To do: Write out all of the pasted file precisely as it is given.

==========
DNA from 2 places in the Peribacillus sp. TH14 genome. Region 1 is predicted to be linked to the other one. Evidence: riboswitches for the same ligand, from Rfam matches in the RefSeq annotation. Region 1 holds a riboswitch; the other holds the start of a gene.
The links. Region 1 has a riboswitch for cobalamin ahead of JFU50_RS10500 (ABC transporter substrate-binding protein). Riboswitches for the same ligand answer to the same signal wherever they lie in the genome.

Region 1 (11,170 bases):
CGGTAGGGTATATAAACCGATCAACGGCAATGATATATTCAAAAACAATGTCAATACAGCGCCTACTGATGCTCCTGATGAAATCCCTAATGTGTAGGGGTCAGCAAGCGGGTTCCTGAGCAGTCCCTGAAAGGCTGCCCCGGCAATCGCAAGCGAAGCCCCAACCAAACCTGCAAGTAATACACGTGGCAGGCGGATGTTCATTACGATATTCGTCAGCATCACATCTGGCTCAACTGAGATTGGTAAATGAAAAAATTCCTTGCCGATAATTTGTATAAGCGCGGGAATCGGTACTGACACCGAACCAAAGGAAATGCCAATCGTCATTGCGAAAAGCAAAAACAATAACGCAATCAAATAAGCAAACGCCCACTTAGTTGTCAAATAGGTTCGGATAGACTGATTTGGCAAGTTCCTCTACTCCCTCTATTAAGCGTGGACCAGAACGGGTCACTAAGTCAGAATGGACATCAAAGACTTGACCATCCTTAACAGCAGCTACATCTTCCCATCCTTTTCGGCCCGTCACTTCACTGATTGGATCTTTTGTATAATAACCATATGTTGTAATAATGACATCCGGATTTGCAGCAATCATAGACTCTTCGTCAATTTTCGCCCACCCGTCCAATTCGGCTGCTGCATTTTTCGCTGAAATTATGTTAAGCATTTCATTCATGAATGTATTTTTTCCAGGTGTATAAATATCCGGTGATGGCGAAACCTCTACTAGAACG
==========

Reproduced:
DNA from 2 places in the Peribacillus sp. TH14 genome. Region 1 is predicted to be linked to the other one. Evidence: riboswitches for the same ligand, from Rfam matches in the RefSeq annotation. Region 1 holds a riboswitch; the other holds the start of a gene.
The links. Region 1 has a riboswitch for cobalamin ahead of JFU50_RS10500 (ABC transporter substrate-binding protein). Riboswitches for the same ligand answer to the same signal wherever they lie in the genome.

Region 1 (11,170 bases):
CGGTAGGGTATATAAACCGATCAACGGCAATGATATATTCAAAAACAATGTCAATACAGCGCCTACTGATGCTCCTGATGAAATCCCTAATGTGTAGGGGTCAGCAAGCGGGTTCCTGAGCAGTCCCTGAAAGGCTGCCCCGGCAATCGCAAGCGAAGCCCCAACCAAACCTGCAAGTAATACACGTGGCAGGCGGATGTTCATTACGATATTCGTCAGCATCACATCTGGCTCAACTGAGATTGGTAAATGAAAAAATTCCTTGCCGATAATTTGTATAAGCGCGGGAATCGGTACTGACACCGAACCAAAGGAAATGCCAATCGTCATTGCGAAAAGCAAAAACAATAACGCAATCAAATAAGCAAACGCCCACTTAGTTGTCAAATAGGTTCGGATAGACTGATTTGGCAAGTTCCTCTACTCCCTCTATTAAGCGTGGACCAGAACGGGTCACTAAGTCAGAATGGACATCAAAGACTTGACCATCCTTAACAGCAGCTACATCTTCCCATCCTTTTCGGCCCGTCACTTCACTGATTGGATCTTTTGTATAATAACCATATGTTGTAATAATGACATCCGGATTTGCAGCAATCATAGACTCTTCGTCAATTTTCGCCCACCCGTCCAATTCGGCTGCTGCATTTTTCGCTGAAATTATGTTAAGCATTTCATTCATGAATGTATTTTTTCCAGGTGTATAAATATCCGGTGATGGCGAAACCTCTACTAGAACG